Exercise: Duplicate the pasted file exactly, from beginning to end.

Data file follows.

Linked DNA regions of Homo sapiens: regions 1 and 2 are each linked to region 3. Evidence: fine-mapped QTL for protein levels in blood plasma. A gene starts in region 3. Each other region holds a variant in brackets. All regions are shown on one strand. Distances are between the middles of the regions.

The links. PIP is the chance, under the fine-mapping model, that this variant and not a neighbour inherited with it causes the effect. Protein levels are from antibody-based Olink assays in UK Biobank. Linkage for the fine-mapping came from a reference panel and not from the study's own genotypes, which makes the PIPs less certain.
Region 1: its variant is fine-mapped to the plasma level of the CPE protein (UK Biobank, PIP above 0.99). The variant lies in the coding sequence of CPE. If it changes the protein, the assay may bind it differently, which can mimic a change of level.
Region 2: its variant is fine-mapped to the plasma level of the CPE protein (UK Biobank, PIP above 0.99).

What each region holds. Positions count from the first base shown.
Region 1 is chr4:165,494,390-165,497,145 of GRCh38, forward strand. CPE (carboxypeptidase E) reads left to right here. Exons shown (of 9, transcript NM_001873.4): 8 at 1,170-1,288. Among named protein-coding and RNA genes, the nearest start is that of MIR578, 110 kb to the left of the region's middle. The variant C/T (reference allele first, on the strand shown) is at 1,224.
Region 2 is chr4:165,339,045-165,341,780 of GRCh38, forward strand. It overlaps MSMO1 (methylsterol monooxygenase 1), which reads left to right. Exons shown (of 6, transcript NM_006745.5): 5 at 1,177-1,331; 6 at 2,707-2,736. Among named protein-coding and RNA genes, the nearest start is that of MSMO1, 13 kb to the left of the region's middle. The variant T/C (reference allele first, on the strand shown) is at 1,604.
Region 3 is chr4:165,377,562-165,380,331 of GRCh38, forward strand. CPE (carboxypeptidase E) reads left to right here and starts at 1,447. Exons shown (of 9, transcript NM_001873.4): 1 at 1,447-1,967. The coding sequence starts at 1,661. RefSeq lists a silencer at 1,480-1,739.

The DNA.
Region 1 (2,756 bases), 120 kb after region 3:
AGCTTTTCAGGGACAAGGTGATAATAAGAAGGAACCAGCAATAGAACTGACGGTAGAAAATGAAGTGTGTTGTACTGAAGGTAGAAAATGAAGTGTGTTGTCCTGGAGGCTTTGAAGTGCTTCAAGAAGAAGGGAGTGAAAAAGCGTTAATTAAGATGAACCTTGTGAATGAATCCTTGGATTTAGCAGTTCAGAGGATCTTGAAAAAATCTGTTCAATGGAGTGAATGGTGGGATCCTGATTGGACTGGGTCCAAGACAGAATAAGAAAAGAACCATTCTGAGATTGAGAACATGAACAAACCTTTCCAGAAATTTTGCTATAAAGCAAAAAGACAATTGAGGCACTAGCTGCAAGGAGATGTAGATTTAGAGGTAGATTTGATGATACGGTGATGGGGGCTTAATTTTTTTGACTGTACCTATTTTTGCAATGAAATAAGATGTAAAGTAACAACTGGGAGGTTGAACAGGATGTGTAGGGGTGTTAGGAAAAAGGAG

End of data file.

Linked DNA regions of Homo sapiens: regions 1 and 2 are each linked to region 3. Evidence: fine-mapped QTL for protein levels in blood plasma. A gene starts in region 3. Each other region holds a variant in brackets. All regions are shown on one strand. Distances are between the middles of the regions.

The links. PIP is the chance, under the fine-mapping model, that this variant and not a neighbour inherited with it causes the effect. Protein levels are from antibody-based Olink assays in UK Biobank. Linkage for the fine-mapping came from a reference panel and not from the study's own genotypes, which makes the PIPs less certain.
Region 1: its variant is fine-mapped to the plasma level of the CPE protein (UK Biobank, PIP above 0.99). The variant lies in the coding sequence of CPE. If it changes the protein, the assay may bind it differently, which can mimic a change of level.
Region 2: its variant is fine-mapped to the plasma level of the CPE protein (UK Biobank, PIP above 0.99).

What each region holds. Positions count from the first base shown.
Region 1 is chr4:165,494,390-165,497,145 of GRCh38, forward strand. CPE (carboxypeptidase E) reads left to right here. Exons shown (of 9, transcript NM_001873.4): 8 at 1,170-1,288. Among named protein-coding and RNA genes, the nearest start is that of MIR578, 110 kb to the left of the region's middle. The variant C/T (reference allele first, on the strand shown) is at 1,224.
Region 2 is chr4:165,339,045-165,341,780 of GRCh38, forward strand. It overlaps MSMO1 (methylsterol monooxygenase 1), which reads left to right. Exons shown (of 6, transcript NM_006745.5): 5 at 1,177-1,331; 6 at 2,707-2,736. Among named protein-coding and RNA genes, the nearest start is that of MSMO1, 13 kb to the left of the region's middle. The variant T/C (reference allele first, on the strand shown) is at 1,604.
Region 3 is chr4:165,377,562-165,380,331 of GRCh38, forward strand. CPE (carboxypeptidase E) reads left to right here and starts at 1,447. Exons shown (of 9, transcript NM_001873.4): 1 at 1,447-1,967. The coding sequence starts at 1,661. RefSeq lists a silencer at 1,480-1,739.

The DNA.
Region 1 (2,756 bases), 120 kb after region 3:
AGCTTTTCAGGGACAAGGTGATAATAAGAAGGAACCAGCAATAGAACTGACGGTAGAAAATGAAGTGTGTTGTACTGAAGGTAGAAAATGAAGTGTGTTGTCCTGGAGGCTTTGAAGTGCTTCAAGAAGAAGGGAGTGAAAAAGCGTTAATTAAGATGAACCTTGTGAATGAATCCTTGGATTTAGCAGTTCAGAGGATCTTGAAAAAATCTGTTCAATGGAGTGAATGGTGGGATCCTGATTGGACTGGGTCCAAGACAGAATAAGAAAAGAACCATTCTGAGATTGAGAACATGAACAAACCTTTCCAGAAATTTTGCTATAAAGCAAAAAGACAATTGAGGCACTAGCTGCAAGGAGATGTAGATTTAGAGGTAGATTTGATGATACGGTGATGGGGGCTTAATTTTTTTGACTGTACCTATTTTTGCAATGAAATAAGATGTAAAGTAACAACTGGGAGGTTGAACAGGATGTGTAGGGGTGTTAGGAAAAAGGAG